For Cerrado soils under different management systems and natural forests, little research has been performed on organic matter stratification and its pools as an index that may influence soil quality and C sequestration. The objective of this study was to evaluate the impact of management systems on soil C stocks and SRs of various SOM pools: TOC, POC, mineral-associated organic C (MAOC), microbial biomass C and nitrogen (MBC and MBN), basal respiration (BR), and the particulate organic matter N (PON).
Materials and methods
Location and characteristics of the study area
This long-term experiment on soil management systems was conducted at the Embrapa Cerrados experimental field, in Planaltina-DF, Brazil (15[degrees]35'30"S, 47[degrees]42'0"W; altitude 1014m). The climate in this region is rainy tropical, according to the Krppen classification, with dry winters and rainy summers, and a rainless period during the rainy season, known as the Indian summer. Mean annual temperature is 26[degrees]C, and mean annual rainfall ~1500mm, with >80% of rainfall normally occurring from November to April. Maximum and minimum monthly temperature and precipitation during the experiment are shown in Fig. 1.
All treatments were installed in a clayey Oxisol (Typic Haplustox) (Soil Survey Staff 1998), Latossolo Vermelho according to the Brazilian Soil Classification (Embrapa 2006) or Gibbsic Ferralsol (IUSS Working Group WRB 2006). Chemical and physical attributes of the soil are displayed in Table 1.
Experimental design and description of treatments
The experimental design consisted of randomised blocks with three repetitions. Six treatments were selected from an experiment installed in 1996 consisting of 16 treatments and an additional control with native Cerrado plots (Table 2). The experiment was designed to study the dynamics of soil preparation and crop rotation systems with alternations in time and space. Each experimental plot consisted of an area 22 m long by 18 m wide. The sequence of management practices used during the experiment (1996-008) is presented in Table 3.
Soil sampling time and depth and crop cultivation
In each plot, five random subsamples were collected using an 8-cm-diameter auger to form a composite sample. Soil samples were collected in February 2008 during the soybean (Glycine max L.) flowering period, at five soil layers: 0 5, 5-10, 10-20, 20-30, and 30-40 cm.
With exception of the pasture, all systems were cultivated with soybeans under the same planting conditions. The soybean variety Conquista was planted on 28 November 2007. Rows were spaced at 45 cm and there were 15 plants [m.sup.-1] in the row. Seeds were inoculated with Bradyrhizobium at a concentration of 0.5 kg of inoculant for each 40 kg of seeds treated with fungicides. Crop fertilisation was performed at a rate of 400 kg [ha.sup.-1] using 0-20-20 NPK plus 50 kg [ha.sup.-1] of FTE (flitted trace elements) BR 12(R) with the following composition: 1.8% boron, 0.8% copper, 3% iron, 2% manganese, 0.1% molybdenum, and 9% zinc. Harvest was conducted on 18 April 2008.
The pasture used in the PAST treatment was Urochloa brizantha planted in rows spaced at 45 cm space and at a rate of 25 kg seeds [ha.sup.-1.] The amount of fertiliser used annually was 60 kg [ha.sup.-1] of [P.sub.205], 60 kg [ha.sup.-1] of [K.sub.20,] and 60 kg [ha.sup.-1] of N (as ammonium sulfate, 20% N). Two manual cuts were conducted each year, one in February-March and the other in July-August.
When corn (Zea mays L.) was grown, the variety 1001 BRS was planted during October. The spacing used was 0.90 cm between rows, with and six seeds [m.sup.-1]. The amount of fertiliser used yearly was 350 kg [ha.sup.-1] of 4-30-16 NPK. Two foliar applications of 38 kg [ha.sup.-1] of N (as ammonium sulfate, 20% N) were applied when the plants had 4-5 leaves and 10-12 leaves, respectively. Also applied was 50 kg [ha.sup.-1] of FTE as above.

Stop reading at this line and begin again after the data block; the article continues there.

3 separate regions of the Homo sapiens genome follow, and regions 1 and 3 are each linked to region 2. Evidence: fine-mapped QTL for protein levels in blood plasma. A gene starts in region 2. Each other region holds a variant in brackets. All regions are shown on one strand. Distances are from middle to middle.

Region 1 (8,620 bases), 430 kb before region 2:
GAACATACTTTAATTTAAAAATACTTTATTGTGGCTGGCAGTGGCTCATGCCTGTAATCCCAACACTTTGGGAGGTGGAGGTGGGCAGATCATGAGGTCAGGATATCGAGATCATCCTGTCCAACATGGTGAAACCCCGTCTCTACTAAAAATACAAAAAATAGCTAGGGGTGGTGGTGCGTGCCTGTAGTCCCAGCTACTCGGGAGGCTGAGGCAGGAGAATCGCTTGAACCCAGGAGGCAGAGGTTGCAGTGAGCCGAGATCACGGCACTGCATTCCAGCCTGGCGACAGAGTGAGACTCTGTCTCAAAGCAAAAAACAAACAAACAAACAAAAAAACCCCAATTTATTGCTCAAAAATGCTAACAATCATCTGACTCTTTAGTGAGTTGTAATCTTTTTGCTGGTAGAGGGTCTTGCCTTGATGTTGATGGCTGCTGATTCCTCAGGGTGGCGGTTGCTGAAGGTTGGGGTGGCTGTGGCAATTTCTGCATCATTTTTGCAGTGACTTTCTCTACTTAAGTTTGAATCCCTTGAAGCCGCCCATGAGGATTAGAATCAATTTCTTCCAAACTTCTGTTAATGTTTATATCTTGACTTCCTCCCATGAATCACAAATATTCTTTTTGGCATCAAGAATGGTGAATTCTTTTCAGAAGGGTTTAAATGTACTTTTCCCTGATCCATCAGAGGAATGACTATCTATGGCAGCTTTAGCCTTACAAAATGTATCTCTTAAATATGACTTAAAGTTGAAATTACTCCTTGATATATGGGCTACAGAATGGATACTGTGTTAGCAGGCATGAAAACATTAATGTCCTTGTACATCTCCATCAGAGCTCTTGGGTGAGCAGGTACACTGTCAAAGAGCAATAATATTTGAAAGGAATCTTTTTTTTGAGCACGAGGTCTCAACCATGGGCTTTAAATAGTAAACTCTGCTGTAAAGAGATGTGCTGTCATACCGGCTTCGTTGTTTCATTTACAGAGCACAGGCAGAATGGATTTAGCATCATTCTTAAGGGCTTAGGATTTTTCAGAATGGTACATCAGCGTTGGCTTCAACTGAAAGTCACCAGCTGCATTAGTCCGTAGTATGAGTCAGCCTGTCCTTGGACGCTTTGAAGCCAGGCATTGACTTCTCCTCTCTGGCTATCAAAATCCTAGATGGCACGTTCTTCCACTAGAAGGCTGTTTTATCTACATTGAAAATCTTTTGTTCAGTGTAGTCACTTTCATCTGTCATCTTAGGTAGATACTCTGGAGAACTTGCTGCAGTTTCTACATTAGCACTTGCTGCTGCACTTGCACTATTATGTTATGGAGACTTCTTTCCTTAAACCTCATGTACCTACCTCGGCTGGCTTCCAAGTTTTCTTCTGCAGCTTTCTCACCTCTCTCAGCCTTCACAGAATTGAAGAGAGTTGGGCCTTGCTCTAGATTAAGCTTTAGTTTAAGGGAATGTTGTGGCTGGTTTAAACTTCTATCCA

Fractionation of organic matter
Physical fractionation of the organic matter was conducted according to the study by Cambardella and Elliott (1992), with some adaptations of the sample mass (Bongiovanni and Lobattini 2006). After air-drying, subsamples were sieved through a 2-mm sieve. Then 20-g samples were put in 250-mL plastic bottles, to which 70 mL of a sodium hexametaphosphate solution (5.0 g [L.sup.-1]) was added. The mixture was shaken for 15h in a horizontal shaker at 130 rpm. Afterwards, the contents of the bottle were sieved through a 53-[micro]m sieve and washed with a weak jet of soft water. The material retained in the sieve, defined as particulate organic matter (>53[micro]m), was dried in an oven at 50[degrees]C. After drying, the sample was ground in a porcelain mortar and sieved again through a 0.149-mm sieve. The samples were then weighed and subjected to total C and N content analysis to determine POC and PON.
A portion of the original subsample was ground in a porcelain mortar and sieved though a 0.149-mm sieve. This material was then used for the TOC analysis of the bulk sample. The MAOC was calculated as the difference between TOC and the POC contents.
Microbial biomass (carbon and nitrogen) and soil basal respiration
The soil microbial biomass was estimated using the fumigation-extraction method (Vance et al. 1987). The MBC and MBN were determined using the same soil sample and maintaining a 1:2.5 ratio between the soil and the extractor.
Six 20-g soil subsamples were weighed for each field sample (in triplicate) with an adjusted water content so as to be in equilibrium with a tension of 0.03 MPa (~80% of the soil field capacity). These samples were pre-incubated at room temperature (26[+ or -]2[degrees]C) for 7 days in capped 600-mL containers kept in the dark. Then, the three subsamples were fumigated (F) for 24 h in a drier containing a Petri dish with 25 mL of chloroform without ethanol ([C.sub.HC13]). The other, non fumigated (NF), subsamples were kept at room temperature. After fumigation, the F and NF subsamples were subjected to horizontal shaking (150rpm) for 30min with 50 mL of the extraction solution (0.5 M [K.sub.2SO4]). Subsequently, the subsamples were filtered through a qualitative filter paper.